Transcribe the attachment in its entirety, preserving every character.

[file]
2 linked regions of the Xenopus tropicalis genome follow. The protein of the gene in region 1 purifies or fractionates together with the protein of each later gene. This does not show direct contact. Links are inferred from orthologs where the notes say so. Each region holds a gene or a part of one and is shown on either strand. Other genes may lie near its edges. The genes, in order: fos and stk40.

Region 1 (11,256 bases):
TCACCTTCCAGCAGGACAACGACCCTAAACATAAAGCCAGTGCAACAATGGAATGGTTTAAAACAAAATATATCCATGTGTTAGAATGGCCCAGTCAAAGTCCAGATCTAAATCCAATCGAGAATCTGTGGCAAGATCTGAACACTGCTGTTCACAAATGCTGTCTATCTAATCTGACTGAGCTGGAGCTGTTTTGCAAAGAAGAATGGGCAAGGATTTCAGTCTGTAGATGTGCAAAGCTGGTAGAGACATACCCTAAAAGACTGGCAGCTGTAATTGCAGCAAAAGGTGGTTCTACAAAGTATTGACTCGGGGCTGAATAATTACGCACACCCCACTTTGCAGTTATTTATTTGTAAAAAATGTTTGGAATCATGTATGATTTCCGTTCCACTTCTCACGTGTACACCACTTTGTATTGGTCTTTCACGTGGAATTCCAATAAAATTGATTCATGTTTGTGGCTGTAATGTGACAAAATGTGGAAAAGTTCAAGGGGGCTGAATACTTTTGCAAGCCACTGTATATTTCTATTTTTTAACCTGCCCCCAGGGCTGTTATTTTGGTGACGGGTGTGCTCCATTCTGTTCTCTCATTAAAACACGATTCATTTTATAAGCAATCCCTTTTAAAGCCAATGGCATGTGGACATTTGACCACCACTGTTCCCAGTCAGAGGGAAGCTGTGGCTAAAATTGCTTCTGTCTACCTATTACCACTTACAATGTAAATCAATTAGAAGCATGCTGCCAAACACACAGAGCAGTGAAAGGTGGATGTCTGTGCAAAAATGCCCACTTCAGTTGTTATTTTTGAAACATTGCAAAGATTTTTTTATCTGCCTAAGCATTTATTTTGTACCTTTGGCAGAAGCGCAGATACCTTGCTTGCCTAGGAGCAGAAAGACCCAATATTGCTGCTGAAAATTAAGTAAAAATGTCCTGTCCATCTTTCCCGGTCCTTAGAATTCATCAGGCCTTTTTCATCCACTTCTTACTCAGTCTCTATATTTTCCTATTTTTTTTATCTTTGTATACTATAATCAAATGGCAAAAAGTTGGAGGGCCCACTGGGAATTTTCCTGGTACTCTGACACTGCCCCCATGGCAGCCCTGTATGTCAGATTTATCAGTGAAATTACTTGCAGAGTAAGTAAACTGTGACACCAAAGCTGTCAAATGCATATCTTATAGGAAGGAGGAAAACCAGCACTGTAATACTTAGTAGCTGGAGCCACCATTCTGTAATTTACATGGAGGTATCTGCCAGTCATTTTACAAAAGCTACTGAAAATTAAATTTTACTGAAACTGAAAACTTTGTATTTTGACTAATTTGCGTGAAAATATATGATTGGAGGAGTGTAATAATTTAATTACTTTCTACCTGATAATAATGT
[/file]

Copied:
2 linked regions of the Xenopus tropicalis genome follow. The protein of the gene in region 1 purifies or fractionates together with the protein of each later gene. This does not show direct contact. Links are inferred from orthologs where the notes say so. Each region holds a gene or a part of one and is shown on either strand. Other genes may lie near its edges. The genes, in order: fos and stk40.

Region 1 (11,256 bases):
TCACCTTCCAGCAGGACAACGACCCTAAACATAAAGCCAGTGCAACAATGGAATGGTTTAAAACAAAATATATCCATGTGTTAGAATGGCCCAGTCAAAGTCCAGATCTAAATCCAATCGAGAATCTGTGGCAAGATCTGAACACTGCTGTTCACAAATGCTGTCTATCTAATCTGACTGAGCTGGAGCTGTTTTGCAAAGAAGAATGGGCAAGGATTTCAGTCTGTAGATGTGCAAAGCTGGTAGAGACATACCCTAAAAGACTGGCAGCTGTAATTGCAGCAAAAGGTGGTTCTACAAAGTATTGACTCGGGGCTGAATAATTACGCACACCCCACTTTGCAGTTATTTATTTGTAAAAAATGTTTGGAATCATGTATGATTTCCGTTCCACTTCTCACGTGTACACCACTTTGTATTGGTCTTTCACGTGGAATTCCAATAAAATTGATTCATGTTTGTGGCTGTAATGTGACAAAATGTGGAAAAGTTCAAGGGGGCTGAATACTTTTGCAAGCCACTGTATATTTCTATTTTTTAACCTGCCCCCAGGGCTGTTATTTTGGTGACGGGTGTGCTCCATTCTGTTCTCTCATTAAAACACGATTCATTTTATAAGCAATCCCTTTTAAAGCCAATGGCATGTGGACATTTGACCACCACTGTTCCCAGTCAGAGGGAAGCTGTGGCTAAAATTGCTTCTGTCTACCTATTACCACTTACAATGTAAATCAATTAGAAGCATGCTGCCAAACACACAGAGCAGTGAAAGGTGGATGTCTGTGCAAAAATGCCCACTTCAGTTGTTATTTTTGAAACATTGCAAAGATTTTTTTATCTGCCTAAGCATTTATTTTGTACCTTTGGCAGAAGCGCAGATACCTTGCTTGCCTAGGAGCAGAAAGACCCAATATTGCTGCTGAAAATTAAGTAAAAATGTCCTGTCCATCTTTCCCGGTCCTTAGAATTCATCAGGCCTTTTTCATCCACTTCTTACTCAGTCTCTATATTTTCCTATTTTTTTTATCTTTGTATACTATAATCAAATGGCAAAAAGTTGGAGGGCCCACTGGGAATTTTCCTGGTACTCTGACACTGCCCCCATGGCAGCCCTGTATGTCAGATTTATCAGTGAAATTACTTGCAGAGTAAGTAAACTGTGACACCAAAGCTGTCAAATGCATATCTTATAGGAAGGAGGAAAACCAGCACTGTAATACTTAGTAGCTGGAGCCACCATTCTGTAATTTACATGGAGGTATCTGCCAGTCATTTTACAAAAGCTACTGAAAATTAAATTTTACTGAAACTGAAAACTTTGTATTTTGACTAATTTGCGTGAAAATATATGATTGGAGGAGTGTAATAATTTAATTACTTTCTACCTGATAATAATGT